Pfizer Research Prize in Oncology for research performed at IOR
Institutional Communication Service
The awards for the 31st Pfizer Prize for Research were given on Thursday, February 10th, in Zurich. Among the winners of the Oncology category were Ilaria Guccini and Ajinkya Revandkar, former researchers in the Molecular Oncology group conducted by Prof. Andrea Alimonti, MD at the IOR (Institute of Oncology Research, affiliated to USI and member of Bios+) and currently researchers at ETH Zurich.
The Pfizer Prize for Research, one of the most prestigious in the field of medical research in Switzerland, is awarded each year by the Stiftung Pfizer Forschungspreis to 20 young researchers who have distinguished themselves for their work in institutes or hospitals in the country. This year's prize, worth a total of 15’000francs, is an important acknowledgement of their achievements and encourages them to continue their studies in their respective fields.
In Pfizer’s press relase, Dr. Rahel Troxler Saxer, president of the Foundation Board and Medical Director of Pfizer Switzerland explains: "We have been committed to research in Switzerland for more than 30 years. Research is fundamental to the advancement of medicine, to help our society. Every year I am surprised by the variety and quality of the papers submitted, which also reflect the needs of research in medicine." For Sabine Bruckner, CEO of Pfizer Switzerland, the research award is a key event each year: "As an international company, we value Switzerland as a home for innovative research. For us, the Foundation is a commitment to support research and innovation in Switzerland. We are proud to have been carrying out this commitment for more than 30 years."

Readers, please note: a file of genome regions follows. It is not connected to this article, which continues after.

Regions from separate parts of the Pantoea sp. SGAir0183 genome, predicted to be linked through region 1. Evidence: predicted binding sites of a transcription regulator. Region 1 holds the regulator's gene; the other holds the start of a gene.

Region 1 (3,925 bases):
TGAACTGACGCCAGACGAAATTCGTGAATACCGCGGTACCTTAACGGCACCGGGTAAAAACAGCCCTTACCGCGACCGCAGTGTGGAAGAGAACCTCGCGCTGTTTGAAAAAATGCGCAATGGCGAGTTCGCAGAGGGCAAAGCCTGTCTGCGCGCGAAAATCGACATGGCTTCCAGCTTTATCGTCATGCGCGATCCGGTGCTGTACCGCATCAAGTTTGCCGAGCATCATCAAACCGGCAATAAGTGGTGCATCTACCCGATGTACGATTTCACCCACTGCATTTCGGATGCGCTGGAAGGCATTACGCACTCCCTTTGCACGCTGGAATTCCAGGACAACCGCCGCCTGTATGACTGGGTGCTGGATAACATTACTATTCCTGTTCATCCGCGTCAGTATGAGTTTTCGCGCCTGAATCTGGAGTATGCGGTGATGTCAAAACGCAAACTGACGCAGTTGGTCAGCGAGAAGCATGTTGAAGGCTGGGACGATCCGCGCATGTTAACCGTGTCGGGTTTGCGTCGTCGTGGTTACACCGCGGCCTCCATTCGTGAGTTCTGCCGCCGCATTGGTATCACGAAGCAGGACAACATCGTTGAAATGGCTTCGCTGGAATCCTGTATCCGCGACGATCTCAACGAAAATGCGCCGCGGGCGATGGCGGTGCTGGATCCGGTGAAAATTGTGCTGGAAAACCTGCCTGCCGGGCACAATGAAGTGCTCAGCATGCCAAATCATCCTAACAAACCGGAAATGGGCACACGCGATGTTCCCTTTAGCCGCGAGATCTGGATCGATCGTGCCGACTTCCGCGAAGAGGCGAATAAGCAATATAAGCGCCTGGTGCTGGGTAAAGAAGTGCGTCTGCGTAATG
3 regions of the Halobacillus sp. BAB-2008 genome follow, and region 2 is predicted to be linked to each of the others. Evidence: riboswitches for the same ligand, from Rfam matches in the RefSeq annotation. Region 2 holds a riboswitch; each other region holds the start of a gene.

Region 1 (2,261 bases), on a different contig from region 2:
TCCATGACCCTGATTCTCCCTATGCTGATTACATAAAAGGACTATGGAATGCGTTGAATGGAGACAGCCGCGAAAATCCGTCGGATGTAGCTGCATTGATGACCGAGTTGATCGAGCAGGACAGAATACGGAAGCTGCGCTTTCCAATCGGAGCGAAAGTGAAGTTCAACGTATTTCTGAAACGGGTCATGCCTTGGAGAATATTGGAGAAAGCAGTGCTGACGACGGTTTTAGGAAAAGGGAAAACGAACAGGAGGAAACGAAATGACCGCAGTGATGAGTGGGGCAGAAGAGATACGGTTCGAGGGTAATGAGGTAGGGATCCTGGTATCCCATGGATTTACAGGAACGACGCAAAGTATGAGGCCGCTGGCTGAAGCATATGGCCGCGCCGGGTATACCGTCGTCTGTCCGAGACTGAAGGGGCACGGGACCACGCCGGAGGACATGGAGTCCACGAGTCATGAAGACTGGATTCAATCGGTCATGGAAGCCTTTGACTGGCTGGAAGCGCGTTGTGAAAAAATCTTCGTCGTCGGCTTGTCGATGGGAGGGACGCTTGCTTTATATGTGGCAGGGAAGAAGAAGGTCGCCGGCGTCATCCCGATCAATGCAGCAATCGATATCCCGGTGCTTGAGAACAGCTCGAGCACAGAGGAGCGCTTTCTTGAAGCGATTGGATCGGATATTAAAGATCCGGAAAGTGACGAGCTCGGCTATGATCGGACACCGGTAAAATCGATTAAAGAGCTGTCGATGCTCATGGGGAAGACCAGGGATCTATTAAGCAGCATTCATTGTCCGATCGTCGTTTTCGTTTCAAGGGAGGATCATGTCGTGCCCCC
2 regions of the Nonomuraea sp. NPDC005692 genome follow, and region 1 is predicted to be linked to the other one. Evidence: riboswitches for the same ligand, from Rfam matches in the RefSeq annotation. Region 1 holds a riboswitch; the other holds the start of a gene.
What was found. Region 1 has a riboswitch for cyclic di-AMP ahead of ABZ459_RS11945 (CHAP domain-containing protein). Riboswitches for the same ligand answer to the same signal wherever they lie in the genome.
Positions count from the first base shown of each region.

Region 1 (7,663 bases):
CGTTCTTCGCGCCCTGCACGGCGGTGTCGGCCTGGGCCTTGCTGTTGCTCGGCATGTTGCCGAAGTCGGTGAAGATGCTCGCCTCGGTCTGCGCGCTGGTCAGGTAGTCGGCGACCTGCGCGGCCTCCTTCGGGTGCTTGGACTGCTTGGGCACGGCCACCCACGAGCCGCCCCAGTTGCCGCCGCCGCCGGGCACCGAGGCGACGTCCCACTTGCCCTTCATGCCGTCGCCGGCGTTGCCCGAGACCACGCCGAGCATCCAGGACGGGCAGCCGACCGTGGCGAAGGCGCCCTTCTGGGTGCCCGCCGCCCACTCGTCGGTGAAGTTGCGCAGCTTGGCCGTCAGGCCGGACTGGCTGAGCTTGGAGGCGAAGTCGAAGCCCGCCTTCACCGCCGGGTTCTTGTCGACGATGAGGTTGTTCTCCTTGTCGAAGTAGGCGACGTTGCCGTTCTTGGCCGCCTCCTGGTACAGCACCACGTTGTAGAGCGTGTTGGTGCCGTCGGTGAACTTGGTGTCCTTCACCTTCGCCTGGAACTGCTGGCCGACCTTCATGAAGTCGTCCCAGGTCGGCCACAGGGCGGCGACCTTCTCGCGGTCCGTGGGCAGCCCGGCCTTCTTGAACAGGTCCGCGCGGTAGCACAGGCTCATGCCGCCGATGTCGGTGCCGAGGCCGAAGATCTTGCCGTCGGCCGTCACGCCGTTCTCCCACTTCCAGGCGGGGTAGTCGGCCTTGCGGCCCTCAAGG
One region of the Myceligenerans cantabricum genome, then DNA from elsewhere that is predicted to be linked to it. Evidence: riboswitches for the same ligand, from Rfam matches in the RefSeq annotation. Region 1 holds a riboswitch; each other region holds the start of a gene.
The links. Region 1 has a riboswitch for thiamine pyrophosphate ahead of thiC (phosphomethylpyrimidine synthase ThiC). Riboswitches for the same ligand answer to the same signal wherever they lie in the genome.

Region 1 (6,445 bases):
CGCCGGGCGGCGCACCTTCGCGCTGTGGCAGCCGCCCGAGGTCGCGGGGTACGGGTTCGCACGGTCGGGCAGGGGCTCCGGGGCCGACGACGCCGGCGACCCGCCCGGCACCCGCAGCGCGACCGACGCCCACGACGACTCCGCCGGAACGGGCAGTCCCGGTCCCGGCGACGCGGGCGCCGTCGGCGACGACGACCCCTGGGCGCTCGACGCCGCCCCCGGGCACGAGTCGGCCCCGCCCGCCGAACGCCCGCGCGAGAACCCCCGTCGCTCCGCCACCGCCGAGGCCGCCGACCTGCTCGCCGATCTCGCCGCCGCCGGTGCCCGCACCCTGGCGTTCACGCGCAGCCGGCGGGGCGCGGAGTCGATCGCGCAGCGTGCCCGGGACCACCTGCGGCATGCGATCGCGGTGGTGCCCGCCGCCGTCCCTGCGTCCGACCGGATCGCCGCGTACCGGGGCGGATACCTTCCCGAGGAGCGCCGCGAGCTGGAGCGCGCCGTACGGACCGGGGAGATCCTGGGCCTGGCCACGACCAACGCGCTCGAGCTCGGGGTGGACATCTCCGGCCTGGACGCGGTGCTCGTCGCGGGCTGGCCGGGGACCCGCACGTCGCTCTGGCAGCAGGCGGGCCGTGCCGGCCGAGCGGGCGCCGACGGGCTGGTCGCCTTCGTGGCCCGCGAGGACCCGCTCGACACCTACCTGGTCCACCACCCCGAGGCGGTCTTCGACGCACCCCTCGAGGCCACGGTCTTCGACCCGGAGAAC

The awarded study
Senescent cells are not only responsible for ageing but can in some conditions play a decisive role in tumour progression and the formation of metastases. The awarded study identifies a specific gene – TIMP1 –as the genetic determinant that dictates the distinct outcome of senescence in cancer. If this gene is lost or inactivated, the factors released by the senescent cells are reprogrammed to a composition that makes the tumour more aggressive and invasive. It has been shown that the inactivation of TIMP1 and PTEN frequently occur in prostate cancer and correlated with lack of responsiveness to chemotherapy and more severe clinical outcome. The study vouches for “senolytic medicine” in cancer treatment, especially in combating metastatic transition in tumors with TIMP1-deficiency. Tratment with ABT263, an inhibitor of Bcl2, gene higly expressed by senescent cells, we can efficiently block the formation and progression of metastases in preclinical models for prostate cancer. This study provides the validation for the first time for the use of senolytic therapies that selectively eliminate senescent tumor cells in combating metastatic transition in tumors with TIMP1 deficiency and cancer treatment.
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